With a foundation built on the experience of Swedish artisan John Fredriksson who brought his trade, philosophy and expertise to Australia in 1986, Antique Floors have consistently delivered some of Sydney’s most beautiful luxury timber floors. Limited only by the level of creative expression clients allow, each luxurious floor is lovingly constructed to become a feature of the home, built to last generations and age gracefully with the home. Antique Floors’ bespoke flooring was the timeless aesthetic, Mr D. Lonsdale – owner of this eclectic Edgecliff home, considered the perfect complement to his extensive art collection and curated interiors.

How did you decide on the flooring you chose?

I have always admired the Italians and French for their ability to create modern interiors within ancient buildings, and these buildings quite often have beautiful French oak parquet floors. The architecture of my apartment, although new, provided an opportunity to partly replicate this ambience through parquet and panelling and remote-controlled wide slat timber Venetians that disappear into the ceiling when raised. So, I wanted French oak parquet, the pattern I chose is called Versailles.

What do you feel the flooring brings to the home?

The flooring is the anchor to the apartment’s design. It was what I first decided upon, and subsequently, everything else was designed after that to complement the floor. For this reason, there are no floor rugs and the furniture ‘floats’ so that the long sections of the parquet flow uninterrupted, thereby providing a sensation of greater length and of greater size. Antique Floors decided to start laying the parquet from the North-West corner of the living room, and, as a result, the hallway has an interesting and quite unexpected angular visual impact.

How was your experience with Antique Floors?

Antique Floors stood out miles above its competitors. They have an exceptionally large showroom where the floor is made from samples of the many types of timber flooring they make and install, not just samples on boards on wall racks. Martin was as informed as possible about what I may have wanted and how it could look. My experience with everyone at Antique Floors was one of dealing with only talented, dedicated and professional people, plus the installers and floor-finisher were absolute craftspeople who love their work, which is what has ensured of the exceptional end result that has been achieved.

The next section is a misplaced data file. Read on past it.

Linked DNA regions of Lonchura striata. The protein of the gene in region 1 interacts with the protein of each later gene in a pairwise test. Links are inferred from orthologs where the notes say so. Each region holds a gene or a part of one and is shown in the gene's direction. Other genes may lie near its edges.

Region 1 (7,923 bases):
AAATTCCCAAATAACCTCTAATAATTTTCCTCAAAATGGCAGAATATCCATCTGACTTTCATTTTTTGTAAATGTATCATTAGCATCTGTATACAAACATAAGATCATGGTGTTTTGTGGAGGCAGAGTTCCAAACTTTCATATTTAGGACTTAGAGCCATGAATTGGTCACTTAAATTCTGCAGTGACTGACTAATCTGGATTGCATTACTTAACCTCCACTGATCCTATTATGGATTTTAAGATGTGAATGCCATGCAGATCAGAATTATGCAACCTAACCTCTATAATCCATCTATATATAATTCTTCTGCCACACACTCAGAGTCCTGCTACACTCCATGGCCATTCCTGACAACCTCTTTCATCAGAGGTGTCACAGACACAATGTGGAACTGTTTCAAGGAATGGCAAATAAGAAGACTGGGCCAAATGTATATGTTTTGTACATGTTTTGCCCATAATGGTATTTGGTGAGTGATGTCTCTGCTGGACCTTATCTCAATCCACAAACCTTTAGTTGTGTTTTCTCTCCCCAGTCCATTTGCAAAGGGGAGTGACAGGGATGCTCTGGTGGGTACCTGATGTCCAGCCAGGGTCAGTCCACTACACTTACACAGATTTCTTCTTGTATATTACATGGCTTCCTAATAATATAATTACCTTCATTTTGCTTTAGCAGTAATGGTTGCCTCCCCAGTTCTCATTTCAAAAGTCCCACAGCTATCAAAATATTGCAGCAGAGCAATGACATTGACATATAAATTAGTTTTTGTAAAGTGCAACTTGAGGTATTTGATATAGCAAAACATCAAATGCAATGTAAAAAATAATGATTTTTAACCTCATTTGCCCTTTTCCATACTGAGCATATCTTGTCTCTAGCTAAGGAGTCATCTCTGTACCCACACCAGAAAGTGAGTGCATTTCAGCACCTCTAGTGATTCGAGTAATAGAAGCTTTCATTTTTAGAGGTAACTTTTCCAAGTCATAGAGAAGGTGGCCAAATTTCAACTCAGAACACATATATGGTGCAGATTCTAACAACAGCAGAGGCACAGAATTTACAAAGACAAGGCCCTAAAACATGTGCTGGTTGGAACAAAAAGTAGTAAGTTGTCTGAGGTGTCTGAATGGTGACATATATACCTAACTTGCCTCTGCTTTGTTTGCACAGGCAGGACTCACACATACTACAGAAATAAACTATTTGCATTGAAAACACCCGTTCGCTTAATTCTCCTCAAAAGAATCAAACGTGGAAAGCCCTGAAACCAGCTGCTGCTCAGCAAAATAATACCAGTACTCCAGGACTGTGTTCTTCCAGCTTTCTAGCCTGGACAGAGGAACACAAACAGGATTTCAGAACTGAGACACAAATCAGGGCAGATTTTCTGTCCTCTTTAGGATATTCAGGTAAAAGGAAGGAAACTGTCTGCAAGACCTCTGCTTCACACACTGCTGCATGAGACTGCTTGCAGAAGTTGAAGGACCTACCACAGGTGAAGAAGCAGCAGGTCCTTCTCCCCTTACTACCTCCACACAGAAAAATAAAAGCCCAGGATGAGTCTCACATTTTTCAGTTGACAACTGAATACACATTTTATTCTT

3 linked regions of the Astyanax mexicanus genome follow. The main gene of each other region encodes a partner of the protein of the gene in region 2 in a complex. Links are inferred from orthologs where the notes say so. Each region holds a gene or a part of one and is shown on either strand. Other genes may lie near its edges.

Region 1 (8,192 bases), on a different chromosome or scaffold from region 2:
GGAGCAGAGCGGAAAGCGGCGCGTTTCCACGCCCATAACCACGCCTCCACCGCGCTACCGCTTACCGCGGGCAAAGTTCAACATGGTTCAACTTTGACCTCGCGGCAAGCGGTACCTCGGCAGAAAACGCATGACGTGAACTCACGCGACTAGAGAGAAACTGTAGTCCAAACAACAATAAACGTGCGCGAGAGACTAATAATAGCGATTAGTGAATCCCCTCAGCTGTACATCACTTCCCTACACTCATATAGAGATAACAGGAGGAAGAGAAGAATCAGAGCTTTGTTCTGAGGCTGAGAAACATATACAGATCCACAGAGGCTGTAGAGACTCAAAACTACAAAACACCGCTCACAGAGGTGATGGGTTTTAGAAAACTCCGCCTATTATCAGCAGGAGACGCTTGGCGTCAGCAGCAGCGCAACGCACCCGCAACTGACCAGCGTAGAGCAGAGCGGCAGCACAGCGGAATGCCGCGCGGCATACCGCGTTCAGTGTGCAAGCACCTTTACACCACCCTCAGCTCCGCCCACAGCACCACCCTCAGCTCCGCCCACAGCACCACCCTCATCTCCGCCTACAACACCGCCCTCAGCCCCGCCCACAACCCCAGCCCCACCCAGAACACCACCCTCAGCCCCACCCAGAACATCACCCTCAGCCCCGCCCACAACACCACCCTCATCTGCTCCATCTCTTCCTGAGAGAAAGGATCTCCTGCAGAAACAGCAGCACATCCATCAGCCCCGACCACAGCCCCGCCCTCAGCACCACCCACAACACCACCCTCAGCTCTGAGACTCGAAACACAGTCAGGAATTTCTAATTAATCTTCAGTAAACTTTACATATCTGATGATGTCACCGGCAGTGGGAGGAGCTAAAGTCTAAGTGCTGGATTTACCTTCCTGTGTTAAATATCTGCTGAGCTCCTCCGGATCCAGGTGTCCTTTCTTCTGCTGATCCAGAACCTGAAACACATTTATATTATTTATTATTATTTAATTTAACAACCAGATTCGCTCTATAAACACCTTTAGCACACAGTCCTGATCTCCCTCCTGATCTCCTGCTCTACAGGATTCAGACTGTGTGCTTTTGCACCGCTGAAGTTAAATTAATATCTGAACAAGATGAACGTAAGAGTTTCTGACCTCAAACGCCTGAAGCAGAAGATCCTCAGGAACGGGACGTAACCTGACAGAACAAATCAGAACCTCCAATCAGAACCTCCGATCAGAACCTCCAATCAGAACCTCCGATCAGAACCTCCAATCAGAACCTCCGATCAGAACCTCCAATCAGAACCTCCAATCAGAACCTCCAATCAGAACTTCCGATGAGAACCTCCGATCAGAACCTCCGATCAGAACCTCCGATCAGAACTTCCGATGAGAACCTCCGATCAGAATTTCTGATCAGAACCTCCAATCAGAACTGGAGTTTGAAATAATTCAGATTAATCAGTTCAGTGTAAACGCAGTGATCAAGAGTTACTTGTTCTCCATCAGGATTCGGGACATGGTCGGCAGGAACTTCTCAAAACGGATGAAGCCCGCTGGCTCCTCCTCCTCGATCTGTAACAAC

How would you describe the aesthetic or style of your home?

My home is a mix of modern and traditional, a blend that ensures it will stay timeless and is not dictated by trends. I had the walls panelled in half-round timber, including the ceiling in the entrance hall, and, as the apartment is very bright, it is painted black. The visual effect of this black against the warmth of the timber flooring has a strong impact as soon as one enters the apartment. The vertical uniformity of the panelling contrasts with the texture and grain variations in the timber’s angular pattern on the floor .I was attracted to this building as a result of its architecture, inclusions, location, and the complex’s unusual wedge-shaped site. As a result, atypically, my apartment has floor-to-ceiling windows along both the North and South-East walls, so it is bright and airy all day, even on the darkest of rainy days, and the bathroom is the triangular end of the wedge.

You have a beautiful collection of art and sculpture. How did you acquire these pieces, and did they play a part in the choice of flooring?

I have been collecting art for years. The large painting, Sexus by Stephen Copland, was a finalist in the 1985 Sulman Prize at the Art Gallery of New South Wales. I have had it since then, and it always provides impact. I lived for a while in Kuala Lumpur, Malaysia, and collected Chinese artifacts whilst living there, although the statue of the Chinese nobleman I purchased from Arida in Potts Point, Sydney, many years ago. My parents were art collectors, and so I was raised to appreciate art. Initially, I planned to have artworks along the entrance hall wall as a long gallery, however, when I came in for the first time when the apartment was completed, I was so struck by the architectural impact of the panelling and the flooring that I didn’t want to detract from that impact by hanging paintings on, or putting anything against, the entrance hall’s panelled walls. Therefore, just one statue on a plinth is all that was needed to provide a visual focal point in the living room.

What were you hoping to achieve with new flooring?

Apart from creating a visual impact with parquet, I also wanted to minimalise dust and allergens, and timber has a warmth underfoot that tiling does not have. This particular parquet floor will last and last for many generations to come and can be sanded and colour-changed many times over. My intention is not to do that but to keep it in this pale colour in direct contrast to the black wall panelling.

To see more of this project and interview, please go to customhomesmag.com




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A 67 John Street, Leichhardt NSW